verb (used with object)

to bind in or as in chain or chains; fetter; restrain: to be enchained by ignorance and superstition.
to hold fast, as the attention.

Origin of enchain

1350–1400; Middle English < Anglo-French, Old French enchainer, enchaener. See en-1, chain
Related formsen·chain·ment, noun
Dictionary.com Unabridged Based on the Random House Unabridged Dictionary, © Random House, Inc. 2019

Examples from the Web for enchain

Historical Examples of enchain

  • Utter weakness gripped his body; but more than this seemed to enchain him.


    George Allan England

  • There still are comforts and pleasures in God's world, but they do not enchain.

    Judges and Ruth

    Robert A. Watson

  • Her life should be one long vigilant device to enchain his being.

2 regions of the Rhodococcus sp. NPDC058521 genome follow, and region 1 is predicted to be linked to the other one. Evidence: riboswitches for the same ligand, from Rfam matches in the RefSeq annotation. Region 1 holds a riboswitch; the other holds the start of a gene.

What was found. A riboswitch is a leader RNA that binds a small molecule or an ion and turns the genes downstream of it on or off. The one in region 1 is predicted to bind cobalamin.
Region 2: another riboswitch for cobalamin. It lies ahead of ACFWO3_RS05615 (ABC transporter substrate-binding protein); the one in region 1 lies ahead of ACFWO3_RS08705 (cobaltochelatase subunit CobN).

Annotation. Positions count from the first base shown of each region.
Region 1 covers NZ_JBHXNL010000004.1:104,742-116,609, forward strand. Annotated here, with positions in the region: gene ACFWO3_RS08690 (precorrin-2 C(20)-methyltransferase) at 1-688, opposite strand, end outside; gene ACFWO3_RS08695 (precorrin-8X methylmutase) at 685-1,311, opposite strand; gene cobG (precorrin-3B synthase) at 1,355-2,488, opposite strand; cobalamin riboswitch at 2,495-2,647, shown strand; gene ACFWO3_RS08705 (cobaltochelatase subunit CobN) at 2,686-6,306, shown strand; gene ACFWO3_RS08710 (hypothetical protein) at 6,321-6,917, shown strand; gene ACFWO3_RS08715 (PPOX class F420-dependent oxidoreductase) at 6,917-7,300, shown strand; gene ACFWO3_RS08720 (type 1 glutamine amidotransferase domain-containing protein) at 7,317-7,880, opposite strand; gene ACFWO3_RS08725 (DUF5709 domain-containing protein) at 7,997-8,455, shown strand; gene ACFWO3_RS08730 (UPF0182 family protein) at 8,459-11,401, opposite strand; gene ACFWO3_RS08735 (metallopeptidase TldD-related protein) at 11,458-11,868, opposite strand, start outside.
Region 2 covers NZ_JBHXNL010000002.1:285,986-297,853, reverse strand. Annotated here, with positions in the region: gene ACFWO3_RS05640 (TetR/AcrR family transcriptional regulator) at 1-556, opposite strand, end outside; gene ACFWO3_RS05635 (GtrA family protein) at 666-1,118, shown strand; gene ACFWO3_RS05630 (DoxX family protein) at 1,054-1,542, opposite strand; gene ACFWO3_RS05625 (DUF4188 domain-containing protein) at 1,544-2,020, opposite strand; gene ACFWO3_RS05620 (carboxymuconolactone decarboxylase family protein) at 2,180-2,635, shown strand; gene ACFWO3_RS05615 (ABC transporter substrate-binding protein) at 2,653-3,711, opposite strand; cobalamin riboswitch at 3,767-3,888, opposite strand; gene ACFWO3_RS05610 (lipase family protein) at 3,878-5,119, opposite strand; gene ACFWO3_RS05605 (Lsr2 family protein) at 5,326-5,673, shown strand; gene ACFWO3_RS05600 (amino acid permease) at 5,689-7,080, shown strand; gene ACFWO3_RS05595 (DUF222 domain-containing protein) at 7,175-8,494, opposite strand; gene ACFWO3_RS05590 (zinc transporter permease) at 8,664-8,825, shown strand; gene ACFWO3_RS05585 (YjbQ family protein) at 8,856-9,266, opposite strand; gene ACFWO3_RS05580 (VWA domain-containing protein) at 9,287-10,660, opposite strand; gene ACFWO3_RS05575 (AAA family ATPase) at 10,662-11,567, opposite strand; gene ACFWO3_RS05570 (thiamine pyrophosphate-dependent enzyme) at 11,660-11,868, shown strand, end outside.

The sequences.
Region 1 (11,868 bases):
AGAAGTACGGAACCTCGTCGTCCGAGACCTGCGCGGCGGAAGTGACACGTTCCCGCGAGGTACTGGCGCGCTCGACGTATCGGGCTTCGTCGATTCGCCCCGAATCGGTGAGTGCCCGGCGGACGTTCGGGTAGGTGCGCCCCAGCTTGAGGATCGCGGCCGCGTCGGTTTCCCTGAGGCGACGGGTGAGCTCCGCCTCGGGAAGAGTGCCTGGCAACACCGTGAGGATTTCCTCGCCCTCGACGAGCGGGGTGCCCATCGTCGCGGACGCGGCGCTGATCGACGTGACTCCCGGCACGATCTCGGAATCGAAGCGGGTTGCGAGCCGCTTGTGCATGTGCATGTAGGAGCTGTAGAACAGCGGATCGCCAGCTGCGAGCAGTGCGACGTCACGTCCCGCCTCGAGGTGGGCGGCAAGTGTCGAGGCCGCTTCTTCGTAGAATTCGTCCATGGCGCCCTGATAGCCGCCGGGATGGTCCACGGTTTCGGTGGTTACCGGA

Henrietta Temple

    Benjamin Disraeli

  • He knew himself to be grave and quiet; there was nothing about him to enchain her to him.

    Vera Nevill

    Mrs. H. Lovett Cameron

  • A sensation of absolute rest and total indifference seemed to enchain all his faculties.

    Twice Bought

    R.M. Ballantyne

British Dictionary definitions for enchain


verb (tr)

to bind with chains
to hold fast or captivate (the attention, etc)
Derived Formsenchainment, noun
Collins English Dictionary - Complete & Unabridged 2012 Digital Edition © William Collins Sons & Co. Ltd. 1979, 1986 © HarperCollins Publishers 1998, 2000, 2003, 2005, 2006, 2007, 2009, 2012